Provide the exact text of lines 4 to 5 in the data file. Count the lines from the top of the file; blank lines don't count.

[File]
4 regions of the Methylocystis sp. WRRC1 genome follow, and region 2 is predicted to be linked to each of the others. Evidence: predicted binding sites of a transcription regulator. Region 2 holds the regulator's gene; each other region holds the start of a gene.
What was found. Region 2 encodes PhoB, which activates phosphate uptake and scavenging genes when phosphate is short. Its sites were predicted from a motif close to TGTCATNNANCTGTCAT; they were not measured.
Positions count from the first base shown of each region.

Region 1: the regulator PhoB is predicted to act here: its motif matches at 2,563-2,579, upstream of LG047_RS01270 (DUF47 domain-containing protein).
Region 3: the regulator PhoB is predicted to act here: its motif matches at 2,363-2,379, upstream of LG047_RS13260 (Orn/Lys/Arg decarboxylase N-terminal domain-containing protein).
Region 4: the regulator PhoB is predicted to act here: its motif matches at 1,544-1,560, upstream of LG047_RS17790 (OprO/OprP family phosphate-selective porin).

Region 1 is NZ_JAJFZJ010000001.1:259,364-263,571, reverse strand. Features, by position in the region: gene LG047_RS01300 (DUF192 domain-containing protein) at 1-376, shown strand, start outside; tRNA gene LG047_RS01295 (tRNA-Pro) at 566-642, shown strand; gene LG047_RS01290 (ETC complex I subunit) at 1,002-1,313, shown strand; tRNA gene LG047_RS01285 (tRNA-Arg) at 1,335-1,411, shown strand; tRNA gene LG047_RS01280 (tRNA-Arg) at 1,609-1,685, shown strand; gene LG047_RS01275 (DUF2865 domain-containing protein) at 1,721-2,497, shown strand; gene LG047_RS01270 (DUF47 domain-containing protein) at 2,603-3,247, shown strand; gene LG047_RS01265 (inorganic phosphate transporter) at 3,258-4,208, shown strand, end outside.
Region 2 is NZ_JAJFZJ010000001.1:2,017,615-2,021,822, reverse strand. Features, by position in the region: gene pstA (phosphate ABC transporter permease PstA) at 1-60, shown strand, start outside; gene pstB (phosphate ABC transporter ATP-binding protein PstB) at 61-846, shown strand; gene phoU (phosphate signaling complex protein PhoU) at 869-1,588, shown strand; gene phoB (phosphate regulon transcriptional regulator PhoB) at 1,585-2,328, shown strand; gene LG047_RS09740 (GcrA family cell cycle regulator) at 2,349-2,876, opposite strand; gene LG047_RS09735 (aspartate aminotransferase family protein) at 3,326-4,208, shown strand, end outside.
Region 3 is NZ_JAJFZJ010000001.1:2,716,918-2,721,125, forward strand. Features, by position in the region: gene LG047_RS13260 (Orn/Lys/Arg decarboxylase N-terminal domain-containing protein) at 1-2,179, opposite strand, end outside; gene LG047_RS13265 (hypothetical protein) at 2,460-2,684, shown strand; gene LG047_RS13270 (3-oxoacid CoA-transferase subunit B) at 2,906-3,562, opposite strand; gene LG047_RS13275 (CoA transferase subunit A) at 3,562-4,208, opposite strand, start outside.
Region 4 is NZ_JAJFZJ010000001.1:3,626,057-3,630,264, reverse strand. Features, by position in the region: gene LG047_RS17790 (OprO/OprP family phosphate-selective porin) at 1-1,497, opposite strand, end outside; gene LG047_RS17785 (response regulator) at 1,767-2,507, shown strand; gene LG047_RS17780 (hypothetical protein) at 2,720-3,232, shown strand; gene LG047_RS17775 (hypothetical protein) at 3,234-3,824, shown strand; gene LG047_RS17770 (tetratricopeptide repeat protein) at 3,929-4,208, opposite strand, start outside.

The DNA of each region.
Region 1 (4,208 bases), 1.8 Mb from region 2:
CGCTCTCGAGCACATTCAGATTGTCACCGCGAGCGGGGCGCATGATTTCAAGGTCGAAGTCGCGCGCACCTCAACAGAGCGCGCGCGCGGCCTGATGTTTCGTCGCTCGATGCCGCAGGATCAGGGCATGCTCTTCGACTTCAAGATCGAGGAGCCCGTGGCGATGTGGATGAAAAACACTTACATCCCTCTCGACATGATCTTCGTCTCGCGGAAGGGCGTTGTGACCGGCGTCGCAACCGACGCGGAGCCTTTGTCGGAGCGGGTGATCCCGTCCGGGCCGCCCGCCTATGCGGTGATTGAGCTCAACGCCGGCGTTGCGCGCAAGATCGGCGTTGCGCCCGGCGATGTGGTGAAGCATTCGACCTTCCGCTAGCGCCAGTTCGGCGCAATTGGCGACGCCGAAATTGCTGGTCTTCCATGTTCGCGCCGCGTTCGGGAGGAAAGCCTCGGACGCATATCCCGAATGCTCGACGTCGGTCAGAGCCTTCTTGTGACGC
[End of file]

Region 1: the regulator PhoB is predicted to act here: its motif matches at 2,563-2,579, upstream of LG047_RS01270 (DUF47 domain-containing protein).
Region 3: the regulator PhoB is predicted to act here: its motif matches at 2,363-2,379, upstream of LG047_RS13260 (Orn/Lys/Arg decarboxylase N-terminal domain-containing protein).